He said: “The purpose of the policy memorandum was to seek better application of the government’s financial regulations, in particular the revised regulations of 2009 with regard to the process of valuation of plants, equipment, land, goods and machinery, and how they are disposed of. when they reach the end of their life.

“This policy is based on Executive Order 11 which enshrines maintenance as a conscious government policy. And we believe that because of this, public assets should last longer than the life cycle usually prescribed in existing financial regulations, such as four years and nine years for other categories of machinery.

“The other context behind the policy was also to help the government manage expenditure in the face of revenue challenges on certain elements of governance. For example, if you slow down the vehicle depreciation policy, your replacement rate also slows down.

He added that “with the new approval, the depreciation threshold for vehicles goes from four to six years.

“Plants and machinery would also have a 10-year depreciation period instead of the existing timeframe in the Financial Regulation.

“In addition, the ministry has proposed a strategic depreciation rate in percentage per year for vehicles with two-liter engines and those with more than two liters.”

To ensure proper accountability, Fashola said Ministers will now be fully involved in the procurement process as they now have to sign property valuation requests from their respective ministries, departments and agencies.

“We have also proposed that the heads of the ministry as accounting officers must sign property valuation applications now, particularly when agencies are trying to buy properties.

“We have seen that sometimes ministers are not even aware that proposals are being made for the acquisition of certain types of assets. Essentially, the board approved all of the policy recommendations. They have to go to the Ministry of Finance, which is in charge of establishing financial regulations in order to carry out the necessary regulations,” he added.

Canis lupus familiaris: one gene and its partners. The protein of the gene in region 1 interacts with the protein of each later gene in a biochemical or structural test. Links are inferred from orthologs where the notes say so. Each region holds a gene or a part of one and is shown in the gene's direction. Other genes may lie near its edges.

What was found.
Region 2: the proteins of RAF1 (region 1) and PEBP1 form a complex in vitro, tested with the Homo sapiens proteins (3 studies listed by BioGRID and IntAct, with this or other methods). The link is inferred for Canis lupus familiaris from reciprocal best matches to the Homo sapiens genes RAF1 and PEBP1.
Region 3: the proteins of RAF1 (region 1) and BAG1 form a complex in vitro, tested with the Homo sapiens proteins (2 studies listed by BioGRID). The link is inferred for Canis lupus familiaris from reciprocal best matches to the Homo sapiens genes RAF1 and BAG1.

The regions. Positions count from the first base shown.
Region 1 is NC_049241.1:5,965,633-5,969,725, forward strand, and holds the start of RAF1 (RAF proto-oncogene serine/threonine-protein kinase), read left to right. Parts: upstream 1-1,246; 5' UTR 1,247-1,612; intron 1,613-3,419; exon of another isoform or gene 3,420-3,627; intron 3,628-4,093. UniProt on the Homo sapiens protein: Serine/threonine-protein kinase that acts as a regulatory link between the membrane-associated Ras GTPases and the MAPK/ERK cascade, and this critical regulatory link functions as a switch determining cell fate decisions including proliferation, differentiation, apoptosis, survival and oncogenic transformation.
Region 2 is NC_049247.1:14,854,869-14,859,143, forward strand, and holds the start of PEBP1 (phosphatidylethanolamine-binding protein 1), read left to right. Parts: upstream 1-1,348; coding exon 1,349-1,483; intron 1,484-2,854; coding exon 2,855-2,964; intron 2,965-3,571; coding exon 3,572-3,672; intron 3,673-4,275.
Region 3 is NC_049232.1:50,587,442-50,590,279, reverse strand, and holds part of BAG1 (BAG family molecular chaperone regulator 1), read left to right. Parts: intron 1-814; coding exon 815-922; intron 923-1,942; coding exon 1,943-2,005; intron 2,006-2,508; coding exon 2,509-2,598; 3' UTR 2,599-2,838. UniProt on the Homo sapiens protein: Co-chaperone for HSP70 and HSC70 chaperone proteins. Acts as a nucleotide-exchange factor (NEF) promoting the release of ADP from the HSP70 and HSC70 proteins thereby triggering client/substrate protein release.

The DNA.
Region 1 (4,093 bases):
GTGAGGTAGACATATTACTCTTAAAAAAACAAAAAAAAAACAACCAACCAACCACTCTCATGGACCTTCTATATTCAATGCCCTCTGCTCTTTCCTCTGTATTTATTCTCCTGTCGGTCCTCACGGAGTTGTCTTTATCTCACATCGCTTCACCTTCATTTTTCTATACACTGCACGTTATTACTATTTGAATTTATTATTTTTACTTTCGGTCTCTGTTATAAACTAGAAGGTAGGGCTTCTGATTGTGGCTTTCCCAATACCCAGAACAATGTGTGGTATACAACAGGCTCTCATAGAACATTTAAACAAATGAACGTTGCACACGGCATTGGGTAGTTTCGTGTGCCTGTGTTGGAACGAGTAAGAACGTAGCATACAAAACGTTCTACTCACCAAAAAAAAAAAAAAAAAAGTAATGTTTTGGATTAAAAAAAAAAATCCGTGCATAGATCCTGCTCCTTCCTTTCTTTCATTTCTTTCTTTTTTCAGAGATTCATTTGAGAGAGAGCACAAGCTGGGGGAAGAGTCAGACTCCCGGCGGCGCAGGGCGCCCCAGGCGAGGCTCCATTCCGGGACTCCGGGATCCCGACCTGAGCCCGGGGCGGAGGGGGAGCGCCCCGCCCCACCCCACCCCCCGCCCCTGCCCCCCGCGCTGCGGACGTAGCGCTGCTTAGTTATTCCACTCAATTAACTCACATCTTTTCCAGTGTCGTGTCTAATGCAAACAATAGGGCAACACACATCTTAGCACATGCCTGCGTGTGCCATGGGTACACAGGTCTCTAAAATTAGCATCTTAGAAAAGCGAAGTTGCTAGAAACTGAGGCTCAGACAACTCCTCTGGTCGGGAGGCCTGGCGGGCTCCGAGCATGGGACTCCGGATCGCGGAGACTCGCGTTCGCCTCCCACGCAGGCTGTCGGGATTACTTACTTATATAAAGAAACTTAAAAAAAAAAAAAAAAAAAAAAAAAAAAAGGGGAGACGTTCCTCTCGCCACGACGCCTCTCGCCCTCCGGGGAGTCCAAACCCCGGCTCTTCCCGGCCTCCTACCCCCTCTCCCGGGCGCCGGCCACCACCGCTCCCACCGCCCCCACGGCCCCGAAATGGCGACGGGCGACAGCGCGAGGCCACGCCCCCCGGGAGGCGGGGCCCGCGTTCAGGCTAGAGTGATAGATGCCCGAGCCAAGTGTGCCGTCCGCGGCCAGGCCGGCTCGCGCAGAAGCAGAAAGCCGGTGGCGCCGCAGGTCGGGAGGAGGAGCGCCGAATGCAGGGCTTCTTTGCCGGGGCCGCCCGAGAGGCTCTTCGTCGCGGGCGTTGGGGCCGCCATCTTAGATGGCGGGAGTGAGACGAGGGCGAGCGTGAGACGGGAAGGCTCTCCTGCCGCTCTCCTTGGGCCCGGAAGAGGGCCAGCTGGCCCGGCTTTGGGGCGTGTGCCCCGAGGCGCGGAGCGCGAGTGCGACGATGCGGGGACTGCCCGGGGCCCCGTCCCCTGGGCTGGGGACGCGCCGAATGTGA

The Council has approved the sum of N28.1 billion for road augmentation and other infrastructure projects in the Wasa district of the Federal Capital Territory (FCT).

FCT Minister Mohammed Bello explained that the increase was the result of inflation which exceeded the initial approval of 56 billion naira for the Wasa district projects.

It values ​​the total sum of the project at N85 billion with a completion period of 42 months.

The Minister of State for Petroleum Resources, Timipre Sylva, who also briefed, also revealed that the Council had approved the sum of N2.044 billion for the construction of roads and internal facilities at the gas hub in the state of Bayelsa.

The Minister added that the Port Harcourt refinery would be completed and resume production by December this year.

This came as the Minister of Works and Housing, Babatunde Fashola, described as unnecessary and insensitive the recent disruption of traffic along the Lagos-Ibadan highway by members of the National Association Nigerian students.